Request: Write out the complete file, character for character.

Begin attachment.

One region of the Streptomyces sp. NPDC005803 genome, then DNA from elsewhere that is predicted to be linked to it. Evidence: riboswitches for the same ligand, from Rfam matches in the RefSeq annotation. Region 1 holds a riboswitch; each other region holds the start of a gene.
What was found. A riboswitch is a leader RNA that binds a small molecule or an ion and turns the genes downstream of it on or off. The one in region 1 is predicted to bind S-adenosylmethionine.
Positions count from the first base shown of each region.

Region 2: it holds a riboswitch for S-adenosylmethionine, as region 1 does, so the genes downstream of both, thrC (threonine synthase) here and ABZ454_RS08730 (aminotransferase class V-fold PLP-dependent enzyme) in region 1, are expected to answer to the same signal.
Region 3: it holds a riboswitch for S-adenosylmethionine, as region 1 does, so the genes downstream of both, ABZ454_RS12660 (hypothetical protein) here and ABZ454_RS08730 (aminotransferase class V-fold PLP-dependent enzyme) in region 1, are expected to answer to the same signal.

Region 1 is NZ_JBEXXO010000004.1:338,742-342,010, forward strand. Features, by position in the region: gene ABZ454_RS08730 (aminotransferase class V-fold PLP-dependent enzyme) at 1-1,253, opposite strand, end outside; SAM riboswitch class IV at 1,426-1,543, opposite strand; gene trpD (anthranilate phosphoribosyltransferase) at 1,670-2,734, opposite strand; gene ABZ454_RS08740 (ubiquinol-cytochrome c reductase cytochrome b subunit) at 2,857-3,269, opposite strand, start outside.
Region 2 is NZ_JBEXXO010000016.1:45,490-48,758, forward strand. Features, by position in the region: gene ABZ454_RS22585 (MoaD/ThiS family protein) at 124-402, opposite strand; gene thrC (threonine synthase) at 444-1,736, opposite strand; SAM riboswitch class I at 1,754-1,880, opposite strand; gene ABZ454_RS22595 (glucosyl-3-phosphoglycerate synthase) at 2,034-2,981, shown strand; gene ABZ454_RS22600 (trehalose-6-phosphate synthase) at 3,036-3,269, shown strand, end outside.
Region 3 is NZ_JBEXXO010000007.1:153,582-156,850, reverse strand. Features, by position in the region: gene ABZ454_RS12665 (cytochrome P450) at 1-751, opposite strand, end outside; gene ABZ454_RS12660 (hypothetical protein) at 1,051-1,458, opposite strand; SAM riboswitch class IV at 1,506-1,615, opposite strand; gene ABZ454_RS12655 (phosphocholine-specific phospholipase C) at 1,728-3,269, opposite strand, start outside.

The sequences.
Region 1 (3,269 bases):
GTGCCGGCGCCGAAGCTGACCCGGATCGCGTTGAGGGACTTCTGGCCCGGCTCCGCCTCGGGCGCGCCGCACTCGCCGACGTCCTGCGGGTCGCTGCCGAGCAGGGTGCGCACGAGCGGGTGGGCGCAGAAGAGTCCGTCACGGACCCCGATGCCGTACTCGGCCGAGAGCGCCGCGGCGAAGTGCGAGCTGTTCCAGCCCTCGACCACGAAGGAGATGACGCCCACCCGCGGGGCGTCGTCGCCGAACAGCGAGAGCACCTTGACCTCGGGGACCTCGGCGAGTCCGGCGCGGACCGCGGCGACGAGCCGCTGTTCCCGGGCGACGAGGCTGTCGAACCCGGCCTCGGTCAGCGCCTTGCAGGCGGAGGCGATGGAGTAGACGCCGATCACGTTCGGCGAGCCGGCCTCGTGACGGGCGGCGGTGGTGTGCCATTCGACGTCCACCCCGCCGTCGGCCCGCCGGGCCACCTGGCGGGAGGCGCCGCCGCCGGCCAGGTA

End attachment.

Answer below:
One region of the Streptomyces sp. NPDC005803 genome, then DNA from elsewhere that is predicted to be linked to it. Evidence: riboswitches for the same ligand, from Rfam matches in the RefSeq annotation. Region 1 holds a riboswitch; each other region holds the start of a gene.
What was found. A riboswitch is a leader RNA that binds a small molecule or an ion and turns the genes downstream of it on or off. The one in region 1 is predicted to bind S-adenosylmethionine.
Positions count from the first base shown of each region.

Region 2: it holds a riboswitch for S-adenosylmethionine, as region 1 does, so the genes downstream of both, thrC (threonine synthase) here and ABZ454_RS08730 (aminotransferase class V-fold PLP-dependent enzyme) in region 1, are expected to answer to the same signal.
Region 3: it holds a riboswitch for S-adenosylmethionine, as region 1 does, so the genes downstream of both, ABZ454_RS12660 (hypothetical protein) here and ABZ454_RS08730 (aminotransferase class V-fold PLP-dependent enzyme) in region 1, are expected to answer to the same signal.

Region 1 is NZ_JBEXXO010000004.1:338,742-342,010, forward strand. Features, by position in the region: gene ABZ454_RS08730 (aminotransferase class V-fold PLP-dependent enzyme) at 1-1,253, opposite strand, end outside; SAM riboswitch class IV at 1,426-1,543, opposite strand; gene trpD (anthranilate phosphoribosyltransferase) at 1,670-2,734, opposite strand; gene ABZ454_RS08740 (ubiquinol-cytochrome c reductase cytochrome b subunit) at 2,857-3,269, opposite strand, start outside.
Region 2 is NZ_JBEXXO010000016.1:45,490-48,758, forward strand. Features, by position in the region: gene ABZ454_RS22585 (MoaD/ThiS family protein) at 124-402, opposite strand; gene thrC (threonine synthase) at 444-1,736, opposite strand; SAM riboswitch class I at 1,754-1,880, opposite strand; gene ABZ454_RS22595 (glucosyl-3-phosphoglycerate synthase) at 2,034-2,981, shown strand; gene ABZ454_RS22600 (trehalose-6-phosphate synthase) at 3,036-3,269, shown strand, end outside.
Region 3 is NZ_JBEXXO010000007.1:153,582-156,850, reverse strand. Features, by position in the region: gene ABZ454_RS12665 (cytochrome P450) at 1-751, opposite strand, end outside; gene ABZ454_RS12660 (hypothetical protein) at 1,051-1,458, opposite strand; SAM riboswitch class IV at 1,506-1,615, opposite strand; gene ABZ454_RS12655 (phosphocholine-specific phospholipase C) at 1,728-3,269, opposite strand, start outside.

The sequences.
Region 1 (3,269 bases):
GTGCCGGCGCCGAAGCTGACCCGGATCGCGTTGAGGGACTTCTGGCCCGGCTCCGCCTCGGGCGCGCCGCACTCGCCGACGTCCTGCGGGTCGCTGCCGAGCAGGGTGCGCACGAGCGGGTGGGCGCAGAAGAGTCCGTCACGGACCCCGATGCCGTACTCGGCCGAGAGCGCCGCGGCGAAGTGCGAGCTGTTCCAGCCCTCGACCACGAAGGAGATGACGCCCACCCGCGGGGCGTCGTCGCCGAACAGCGAGAGCACCTTGACCTCGGGGACCTCGGCGAGTCCGGCGCGGACCGCGGCGACGAGCCGCTGTTCCCGGGCGACGAGGCTGTCGAACCCGGCCTCGGTCAGCGCCTTGCAGGCGGAGGCGATGGAGTAGACGCCGATCACGTTCGGCGAGCCGGCCTCGTGACGGGCGGCGGTGGTGTGCCATTCGACGTCCACCCCGCCGTCGGCCCGCCGGGCCACCTGGCGGGAGGCGCCGCCGCCGGCCAGGTA